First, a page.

ADDRESSED TO THE

RIGHT HON. LADY ANNE HAMILTON.

THE ruins of Cadyow, or Cadzow castle, the ancient baronial residence of the family of Hamilton, are situated upon the precipitous banks of the river Evan, about two miles above its junction with the Clyde. It was dismantled in the conclusion of the civil wars, during the reign of the unfortunate Mary, to whose cause the house of Hamilton devoted themselves with a generous zeal, which occasioned their temporary obscurity, and, very nearly, their total ruin. The situation of the ruins, embosomed in wood, darkened by ivy and creep ing shrubs, and overhanging the brawling torrent, is romantic in the highest degree. In the immediate vicinity of Cadyow is a grove of immense oaks, the remains of the Caledonian forest, which anciently extended through the south of Scotland, from the Eastern to the Atlantic Ocean. Some of these trees measure twenty-five feet, and upwards, in circumference, and the state of decay, in which they now appear, shows, that they may have wit-of St. Andrews, a natural brother of the duke of Chatelnessed the rites of the druids. The whole scenery herault, and uncle to Bothwellhaugh. This, among many is included in the magnificent and extensive park wellhaugh received from his clan in effecting his purpose. other circumstances, seems to evince the aid which Both of the duke of Hamilton. There was long preservd in this forest the breed of the Scottish wild cat-broath.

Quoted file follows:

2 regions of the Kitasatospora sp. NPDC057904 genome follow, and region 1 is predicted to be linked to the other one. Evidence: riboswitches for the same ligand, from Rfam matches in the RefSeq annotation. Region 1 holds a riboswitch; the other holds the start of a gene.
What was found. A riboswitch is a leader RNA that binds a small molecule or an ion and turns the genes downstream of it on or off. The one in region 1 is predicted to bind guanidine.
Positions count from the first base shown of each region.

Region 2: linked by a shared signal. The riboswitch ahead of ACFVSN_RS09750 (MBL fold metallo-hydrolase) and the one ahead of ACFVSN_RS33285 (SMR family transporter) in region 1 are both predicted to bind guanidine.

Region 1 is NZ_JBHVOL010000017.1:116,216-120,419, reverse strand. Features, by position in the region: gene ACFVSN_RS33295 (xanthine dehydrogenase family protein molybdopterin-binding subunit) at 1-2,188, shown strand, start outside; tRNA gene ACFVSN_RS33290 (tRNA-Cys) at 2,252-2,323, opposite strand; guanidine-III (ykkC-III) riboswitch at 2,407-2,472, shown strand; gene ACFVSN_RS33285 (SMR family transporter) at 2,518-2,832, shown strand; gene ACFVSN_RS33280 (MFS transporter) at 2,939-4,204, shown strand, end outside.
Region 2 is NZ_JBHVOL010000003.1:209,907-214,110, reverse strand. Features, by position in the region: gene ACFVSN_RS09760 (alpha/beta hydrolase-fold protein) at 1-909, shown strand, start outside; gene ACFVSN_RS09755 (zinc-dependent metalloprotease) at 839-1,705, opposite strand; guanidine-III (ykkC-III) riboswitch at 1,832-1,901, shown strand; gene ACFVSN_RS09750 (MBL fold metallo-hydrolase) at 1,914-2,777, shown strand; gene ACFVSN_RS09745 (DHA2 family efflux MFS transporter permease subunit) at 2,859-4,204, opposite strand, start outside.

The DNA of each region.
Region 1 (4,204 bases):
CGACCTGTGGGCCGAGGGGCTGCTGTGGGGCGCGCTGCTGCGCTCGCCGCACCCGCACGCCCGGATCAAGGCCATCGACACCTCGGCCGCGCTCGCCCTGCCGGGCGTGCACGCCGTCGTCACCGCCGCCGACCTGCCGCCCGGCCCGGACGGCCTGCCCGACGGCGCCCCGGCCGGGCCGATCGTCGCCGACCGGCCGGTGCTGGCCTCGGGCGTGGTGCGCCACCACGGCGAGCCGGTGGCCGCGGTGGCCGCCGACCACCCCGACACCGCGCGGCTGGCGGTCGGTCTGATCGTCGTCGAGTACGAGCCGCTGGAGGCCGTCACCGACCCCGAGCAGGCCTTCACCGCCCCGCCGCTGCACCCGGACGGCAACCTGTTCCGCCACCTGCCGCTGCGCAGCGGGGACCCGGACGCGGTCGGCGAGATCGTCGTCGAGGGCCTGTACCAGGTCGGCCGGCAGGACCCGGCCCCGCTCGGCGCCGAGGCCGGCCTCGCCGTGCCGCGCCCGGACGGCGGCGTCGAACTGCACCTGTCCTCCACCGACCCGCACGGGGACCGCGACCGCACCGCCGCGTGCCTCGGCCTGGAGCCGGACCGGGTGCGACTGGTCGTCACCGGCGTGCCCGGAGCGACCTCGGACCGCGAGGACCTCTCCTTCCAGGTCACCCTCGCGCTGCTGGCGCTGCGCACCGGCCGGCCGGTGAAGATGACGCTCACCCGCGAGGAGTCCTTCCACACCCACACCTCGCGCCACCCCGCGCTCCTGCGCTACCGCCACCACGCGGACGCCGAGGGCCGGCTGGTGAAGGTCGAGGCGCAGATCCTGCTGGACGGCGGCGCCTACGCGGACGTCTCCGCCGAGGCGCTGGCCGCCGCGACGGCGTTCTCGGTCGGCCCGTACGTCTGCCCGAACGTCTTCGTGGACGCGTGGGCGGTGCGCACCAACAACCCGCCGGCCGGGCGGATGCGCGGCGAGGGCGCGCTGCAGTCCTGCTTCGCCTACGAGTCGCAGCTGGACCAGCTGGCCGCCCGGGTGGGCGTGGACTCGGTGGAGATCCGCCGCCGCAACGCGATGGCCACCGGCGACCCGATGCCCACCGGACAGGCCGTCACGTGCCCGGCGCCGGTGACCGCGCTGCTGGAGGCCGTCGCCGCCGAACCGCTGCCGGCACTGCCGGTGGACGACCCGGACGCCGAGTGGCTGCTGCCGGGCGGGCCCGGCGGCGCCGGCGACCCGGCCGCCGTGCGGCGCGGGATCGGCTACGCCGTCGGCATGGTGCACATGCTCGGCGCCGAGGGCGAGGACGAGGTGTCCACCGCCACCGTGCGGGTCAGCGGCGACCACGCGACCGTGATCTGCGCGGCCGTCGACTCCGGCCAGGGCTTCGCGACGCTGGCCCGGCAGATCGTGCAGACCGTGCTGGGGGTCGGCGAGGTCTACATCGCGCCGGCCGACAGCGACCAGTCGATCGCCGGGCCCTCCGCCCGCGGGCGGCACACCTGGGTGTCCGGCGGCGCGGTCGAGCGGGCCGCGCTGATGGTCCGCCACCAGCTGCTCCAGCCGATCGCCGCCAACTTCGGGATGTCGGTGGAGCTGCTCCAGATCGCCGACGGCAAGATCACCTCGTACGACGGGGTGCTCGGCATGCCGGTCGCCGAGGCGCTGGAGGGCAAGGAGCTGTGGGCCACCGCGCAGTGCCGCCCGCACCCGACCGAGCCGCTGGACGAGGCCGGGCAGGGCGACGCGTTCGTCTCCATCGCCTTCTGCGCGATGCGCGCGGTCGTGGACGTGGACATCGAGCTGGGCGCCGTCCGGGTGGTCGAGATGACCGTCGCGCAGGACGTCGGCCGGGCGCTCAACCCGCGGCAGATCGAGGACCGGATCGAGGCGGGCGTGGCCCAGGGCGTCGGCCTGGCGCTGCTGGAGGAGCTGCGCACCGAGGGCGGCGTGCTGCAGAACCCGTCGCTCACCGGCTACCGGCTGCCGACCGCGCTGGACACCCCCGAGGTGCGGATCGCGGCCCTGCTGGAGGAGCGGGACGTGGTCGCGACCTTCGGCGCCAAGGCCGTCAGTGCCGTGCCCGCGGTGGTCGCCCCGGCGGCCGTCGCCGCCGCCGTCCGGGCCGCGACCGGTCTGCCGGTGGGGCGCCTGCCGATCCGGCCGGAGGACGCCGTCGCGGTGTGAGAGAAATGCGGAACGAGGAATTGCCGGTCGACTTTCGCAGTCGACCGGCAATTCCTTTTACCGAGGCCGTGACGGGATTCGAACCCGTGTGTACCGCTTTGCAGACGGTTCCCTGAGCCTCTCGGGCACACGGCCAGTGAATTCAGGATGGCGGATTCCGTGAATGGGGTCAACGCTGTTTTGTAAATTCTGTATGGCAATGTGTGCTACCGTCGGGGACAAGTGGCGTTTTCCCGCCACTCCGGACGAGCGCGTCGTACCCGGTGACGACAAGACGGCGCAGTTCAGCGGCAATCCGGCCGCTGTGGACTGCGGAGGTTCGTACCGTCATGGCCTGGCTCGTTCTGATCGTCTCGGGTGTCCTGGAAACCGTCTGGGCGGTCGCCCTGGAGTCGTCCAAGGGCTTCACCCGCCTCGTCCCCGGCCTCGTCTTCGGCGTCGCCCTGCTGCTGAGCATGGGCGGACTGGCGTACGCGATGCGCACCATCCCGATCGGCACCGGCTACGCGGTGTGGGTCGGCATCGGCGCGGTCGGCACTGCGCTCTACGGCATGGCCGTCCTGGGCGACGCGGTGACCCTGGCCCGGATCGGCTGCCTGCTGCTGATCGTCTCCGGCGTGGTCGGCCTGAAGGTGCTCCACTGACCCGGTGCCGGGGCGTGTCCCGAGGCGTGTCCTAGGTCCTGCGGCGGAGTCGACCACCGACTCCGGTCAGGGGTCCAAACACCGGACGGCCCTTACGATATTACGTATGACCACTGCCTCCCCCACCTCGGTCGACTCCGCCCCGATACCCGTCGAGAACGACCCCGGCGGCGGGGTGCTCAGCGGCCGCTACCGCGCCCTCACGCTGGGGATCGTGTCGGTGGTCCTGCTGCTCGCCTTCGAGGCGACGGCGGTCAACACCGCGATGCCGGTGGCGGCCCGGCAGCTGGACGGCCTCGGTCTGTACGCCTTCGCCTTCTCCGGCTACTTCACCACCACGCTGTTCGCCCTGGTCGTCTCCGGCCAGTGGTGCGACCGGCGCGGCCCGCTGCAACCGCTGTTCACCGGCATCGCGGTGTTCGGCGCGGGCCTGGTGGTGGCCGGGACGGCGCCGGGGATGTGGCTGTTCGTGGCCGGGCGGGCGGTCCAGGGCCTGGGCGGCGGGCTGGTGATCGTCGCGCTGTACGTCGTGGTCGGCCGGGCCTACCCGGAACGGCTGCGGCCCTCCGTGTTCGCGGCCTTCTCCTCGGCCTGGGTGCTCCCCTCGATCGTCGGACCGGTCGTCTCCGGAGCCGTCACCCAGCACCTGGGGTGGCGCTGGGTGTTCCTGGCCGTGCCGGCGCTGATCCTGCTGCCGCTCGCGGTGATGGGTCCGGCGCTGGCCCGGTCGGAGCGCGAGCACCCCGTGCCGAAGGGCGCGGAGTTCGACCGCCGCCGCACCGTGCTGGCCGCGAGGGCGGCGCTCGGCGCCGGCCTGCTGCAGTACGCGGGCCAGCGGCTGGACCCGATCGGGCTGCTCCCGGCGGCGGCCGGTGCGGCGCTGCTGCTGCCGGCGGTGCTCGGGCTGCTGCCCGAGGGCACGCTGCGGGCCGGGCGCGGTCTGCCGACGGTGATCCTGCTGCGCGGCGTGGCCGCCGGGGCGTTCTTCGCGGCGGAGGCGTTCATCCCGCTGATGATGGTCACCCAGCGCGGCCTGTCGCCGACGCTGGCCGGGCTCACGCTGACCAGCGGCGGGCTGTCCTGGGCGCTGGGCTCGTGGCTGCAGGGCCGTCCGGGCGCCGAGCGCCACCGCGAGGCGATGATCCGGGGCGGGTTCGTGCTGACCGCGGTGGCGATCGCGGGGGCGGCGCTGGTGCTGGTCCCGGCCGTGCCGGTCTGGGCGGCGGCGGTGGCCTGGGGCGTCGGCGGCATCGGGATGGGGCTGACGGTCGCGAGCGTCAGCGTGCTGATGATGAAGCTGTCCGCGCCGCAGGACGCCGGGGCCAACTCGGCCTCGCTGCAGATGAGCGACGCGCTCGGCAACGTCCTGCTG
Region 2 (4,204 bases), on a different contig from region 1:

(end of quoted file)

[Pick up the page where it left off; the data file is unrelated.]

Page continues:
and are still to be seen at Chillingham castle in Northum They were formerly kept in the park at Drumlanrig, berland. For their nature and ferocity, see Notes.

This was sir James Ballenden, lord-justice-elerk whose shameful and inhuman rapacity occasioned the catastrophe in the text.-Spottiswoode.

which it was attached was the property of the archbishop This projecting gallery is still shown. The house to